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VIDOCQ (Francois Eugene). Mémoires de Vidocq, chef de la Police de Surete, jusqu'en 1827.1828

Paris: Tenon, First edition, 4 vols., 8vo (210 x 135 mm), 12, viii, 420; 462; 434; 420pp., signed by Vidocq in the first three volumes as called for, engraved frontispiece portrait in fourth volume, near contemporary full tan (gold) calf by Lewis, central gilt blocked arms of the 3rd Earl of Clare to both upper and lower cover of each volume, spines gilt extra, edges red, with some minor rubbing otherwise a fine set. Eugene Vidocq (1775-1857) adventurer and detective who helped create the "secret police" in France and considered the father of modern criminology. Dismissed in 1832 for a theft that he allegedly organised, Vidocq had created a private police agency police de sûreté, the prototype of modern detective agencies. Known all over France as a remarkably audacious man, Vidocq was a friend of such authors as Victor Hugo, Honoré de Balzac, Eugène Sue, and Alexandre Dumas père. Several works were published under Vidocq's name, but it is doubtful that he wrote any of them. The figure of Vidocq is believed to have inspired Balzac's creation of the criminal genius Vautrin, one of the most vivid characters to appear in his novelistic series La Comédie humaine (The Human Comedy). Provenance: 3rd Earl of Clare; From the residual library of Charles Butler (1821-1910), Warren Wood in Hatfield, Hertfordshire. The majority of the library was sold at Sotheby's, London, on 5 April 1911.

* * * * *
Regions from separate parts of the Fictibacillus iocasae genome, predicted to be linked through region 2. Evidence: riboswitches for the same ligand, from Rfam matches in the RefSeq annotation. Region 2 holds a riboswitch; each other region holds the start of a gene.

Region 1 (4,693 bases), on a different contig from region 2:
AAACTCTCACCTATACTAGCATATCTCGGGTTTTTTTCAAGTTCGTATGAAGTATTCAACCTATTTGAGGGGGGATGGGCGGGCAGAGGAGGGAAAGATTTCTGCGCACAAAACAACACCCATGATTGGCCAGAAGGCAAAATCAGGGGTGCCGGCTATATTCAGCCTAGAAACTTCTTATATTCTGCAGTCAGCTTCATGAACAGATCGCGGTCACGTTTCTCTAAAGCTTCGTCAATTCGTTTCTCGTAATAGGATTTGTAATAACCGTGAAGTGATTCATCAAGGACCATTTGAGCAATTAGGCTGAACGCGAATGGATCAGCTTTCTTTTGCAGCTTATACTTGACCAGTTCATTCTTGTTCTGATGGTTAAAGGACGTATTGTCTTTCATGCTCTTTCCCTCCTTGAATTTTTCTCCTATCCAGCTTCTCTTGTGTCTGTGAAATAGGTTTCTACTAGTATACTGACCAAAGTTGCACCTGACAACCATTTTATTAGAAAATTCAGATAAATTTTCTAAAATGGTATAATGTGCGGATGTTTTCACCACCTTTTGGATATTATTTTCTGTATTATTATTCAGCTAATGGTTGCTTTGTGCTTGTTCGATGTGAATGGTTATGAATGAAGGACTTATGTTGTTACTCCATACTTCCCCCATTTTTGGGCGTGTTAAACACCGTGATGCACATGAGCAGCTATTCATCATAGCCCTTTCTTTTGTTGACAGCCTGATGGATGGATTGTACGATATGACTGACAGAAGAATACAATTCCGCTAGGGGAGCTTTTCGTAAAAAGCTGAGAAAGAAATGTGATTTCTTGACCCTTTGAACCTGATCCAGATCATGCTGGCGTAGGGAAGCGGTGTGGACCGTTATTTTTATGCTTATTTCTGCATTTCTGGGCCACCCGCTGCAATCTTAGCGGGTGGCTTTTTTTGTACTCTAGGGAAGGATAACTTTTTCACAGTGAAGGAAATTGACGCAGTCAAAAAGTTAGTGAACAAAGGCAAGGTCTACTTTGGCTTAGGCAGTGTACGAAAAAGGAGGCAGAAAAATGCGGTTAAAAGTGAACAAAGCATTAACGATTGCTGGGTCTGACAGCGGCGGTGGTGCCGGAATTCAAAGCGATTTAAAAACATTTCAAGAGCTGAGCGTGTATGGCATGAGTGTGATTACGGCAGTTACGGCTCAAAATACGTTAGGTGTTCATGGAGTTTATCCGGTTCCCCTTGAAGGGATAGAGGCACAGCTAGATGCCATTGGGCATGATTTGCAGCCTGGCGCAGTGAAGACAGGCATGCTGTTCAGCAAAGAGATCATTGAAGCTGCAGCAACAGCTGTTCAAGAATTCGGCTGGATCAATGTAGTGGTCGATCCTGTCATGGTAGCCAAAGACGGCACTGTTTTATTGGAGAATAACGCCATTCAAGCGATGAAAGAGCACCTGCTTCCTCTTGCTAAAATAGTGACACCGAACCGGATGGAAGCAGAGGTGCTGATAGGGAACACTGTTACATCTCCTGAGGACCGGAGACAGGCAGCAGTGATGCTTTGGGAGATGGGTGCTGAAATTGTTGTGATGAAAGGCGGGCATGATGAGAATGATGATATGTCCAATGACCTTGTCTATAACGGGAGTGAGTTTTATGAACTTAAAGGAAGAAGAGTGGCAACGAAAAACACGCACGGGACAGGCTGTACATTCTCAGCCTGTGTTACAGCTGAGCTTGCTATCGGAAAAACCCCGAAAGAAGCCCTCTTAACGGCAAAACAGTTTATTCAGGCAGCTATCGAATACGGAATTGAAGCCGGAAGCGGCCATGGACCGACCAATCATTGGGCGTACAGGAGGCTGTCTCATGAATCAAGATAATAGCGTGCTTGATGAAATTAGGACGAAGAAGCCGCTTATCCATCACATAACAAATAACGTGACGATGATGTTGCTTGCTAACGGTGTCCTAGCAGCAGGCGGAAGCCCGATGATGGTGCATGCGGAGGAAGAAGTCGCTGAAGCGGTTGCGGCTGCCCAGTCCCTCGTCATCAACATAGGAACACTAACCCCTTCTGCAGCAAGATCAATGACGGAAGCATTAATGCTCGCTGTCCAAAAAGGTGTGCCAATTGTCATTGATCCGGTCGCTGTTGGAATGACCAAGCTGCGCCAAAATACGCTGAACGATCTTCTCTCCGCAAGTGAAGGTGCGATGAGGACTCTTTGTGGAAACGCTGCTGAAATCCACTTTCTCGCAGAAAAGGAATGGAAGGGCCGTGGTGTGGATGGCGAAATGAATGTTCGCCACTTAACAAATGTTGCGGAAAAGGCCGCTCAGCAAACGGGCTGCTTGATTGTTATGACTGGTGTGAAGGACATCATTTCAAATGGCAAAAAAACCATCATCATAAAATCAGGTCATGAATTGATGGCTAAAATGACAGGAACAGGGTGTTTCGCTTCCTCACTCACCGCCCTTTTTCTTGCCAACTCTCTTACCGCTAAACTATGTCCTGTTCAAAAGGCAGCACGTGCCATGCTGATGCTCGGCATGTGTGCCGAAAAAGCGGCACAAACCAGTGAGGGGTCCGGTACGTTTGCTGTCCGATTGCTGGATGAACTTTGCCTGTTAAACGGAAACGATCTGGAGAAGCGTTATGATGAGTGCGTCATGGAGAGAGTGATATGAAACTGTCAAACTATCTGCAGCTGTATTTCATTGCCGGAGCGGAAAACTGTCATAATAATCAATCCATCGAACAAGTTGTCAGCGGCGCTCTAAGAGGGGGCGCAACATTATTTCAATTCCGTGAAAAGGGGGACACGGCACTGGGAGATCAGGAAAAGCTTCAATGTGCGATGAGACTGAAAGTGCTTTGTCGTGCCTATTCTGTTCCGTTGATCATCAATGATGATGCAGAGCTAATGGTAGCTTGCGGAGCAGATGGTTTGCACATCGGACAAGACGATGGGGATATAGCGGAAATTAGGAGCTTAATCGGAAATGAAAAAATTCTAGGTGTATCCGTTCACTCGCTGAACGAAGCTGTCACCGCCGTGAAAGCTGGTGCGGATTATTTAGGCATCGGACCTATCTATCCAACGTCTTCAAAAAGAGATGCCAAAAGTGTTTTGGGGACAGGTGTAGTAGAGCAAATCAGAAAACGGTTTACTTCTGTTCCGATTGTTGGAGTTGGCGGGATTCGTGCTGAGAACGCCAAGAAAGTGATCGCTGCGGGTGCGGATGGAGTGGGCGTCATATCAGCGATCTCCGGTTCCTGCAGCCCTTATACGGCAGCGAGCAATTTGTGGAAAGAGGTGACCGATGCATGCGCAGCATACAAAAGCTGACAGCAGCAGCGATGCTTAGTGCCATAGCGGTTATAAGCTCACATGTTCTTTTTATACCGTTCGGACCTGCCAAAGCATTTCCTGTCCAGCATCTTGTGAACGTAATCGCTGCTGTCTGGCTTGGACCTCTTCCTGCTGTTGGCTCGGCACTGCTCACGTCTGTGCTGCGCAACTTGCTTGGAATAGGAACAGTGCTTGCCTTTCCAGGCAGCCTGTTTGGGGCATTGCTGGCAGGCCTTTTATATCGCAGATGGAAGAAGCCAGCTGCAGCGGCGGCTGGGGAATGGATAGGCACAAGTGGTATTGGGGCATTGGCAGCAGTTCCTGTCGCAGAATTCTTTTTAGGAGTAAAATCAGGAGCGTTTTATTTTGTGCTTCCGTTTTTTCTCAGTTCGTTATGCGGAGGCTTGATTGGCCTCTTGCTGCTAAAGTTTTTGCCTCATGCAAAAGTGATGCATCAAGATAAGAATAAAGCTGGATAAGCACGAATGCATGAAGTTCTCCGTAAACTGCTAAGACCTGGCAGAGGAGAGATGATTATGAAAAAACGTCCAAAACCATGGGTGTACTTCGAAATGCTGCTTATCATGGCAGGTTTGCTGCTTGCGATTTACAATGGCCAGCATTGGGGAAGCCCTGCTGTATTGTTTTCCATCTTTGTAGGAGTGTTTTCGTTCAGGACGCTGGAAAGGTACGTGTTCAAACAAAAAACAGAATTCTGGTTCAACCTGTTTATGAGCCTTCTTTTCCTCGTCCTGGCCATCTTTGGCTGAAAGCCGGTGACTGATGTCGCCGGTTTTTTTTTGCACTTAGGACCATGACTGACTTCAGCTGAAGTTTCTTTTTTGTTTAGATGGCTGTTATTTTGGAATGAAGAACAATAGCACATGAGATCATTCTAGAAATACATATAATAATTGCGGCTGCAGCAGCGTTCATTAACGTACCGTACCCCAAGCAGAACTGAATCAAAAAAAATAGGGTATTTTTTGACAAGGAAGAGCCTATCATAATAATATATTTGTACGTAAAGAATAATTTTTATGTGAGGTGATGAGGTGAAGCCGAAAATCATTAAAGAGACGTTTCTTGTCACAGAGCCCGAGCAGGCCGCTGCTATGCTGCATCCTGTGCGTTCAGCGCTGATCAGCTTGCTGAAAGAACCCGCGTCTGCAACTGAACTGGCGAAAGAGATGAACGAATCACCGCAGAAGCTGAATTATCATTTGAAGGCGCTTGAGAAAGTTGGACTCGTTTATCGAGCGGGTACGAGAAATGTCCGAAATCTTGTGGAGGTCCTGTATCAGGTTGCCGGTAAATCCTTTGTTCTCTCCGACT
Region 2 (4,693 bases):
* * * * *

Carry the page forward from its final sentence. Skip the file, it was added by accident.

Stock #36688

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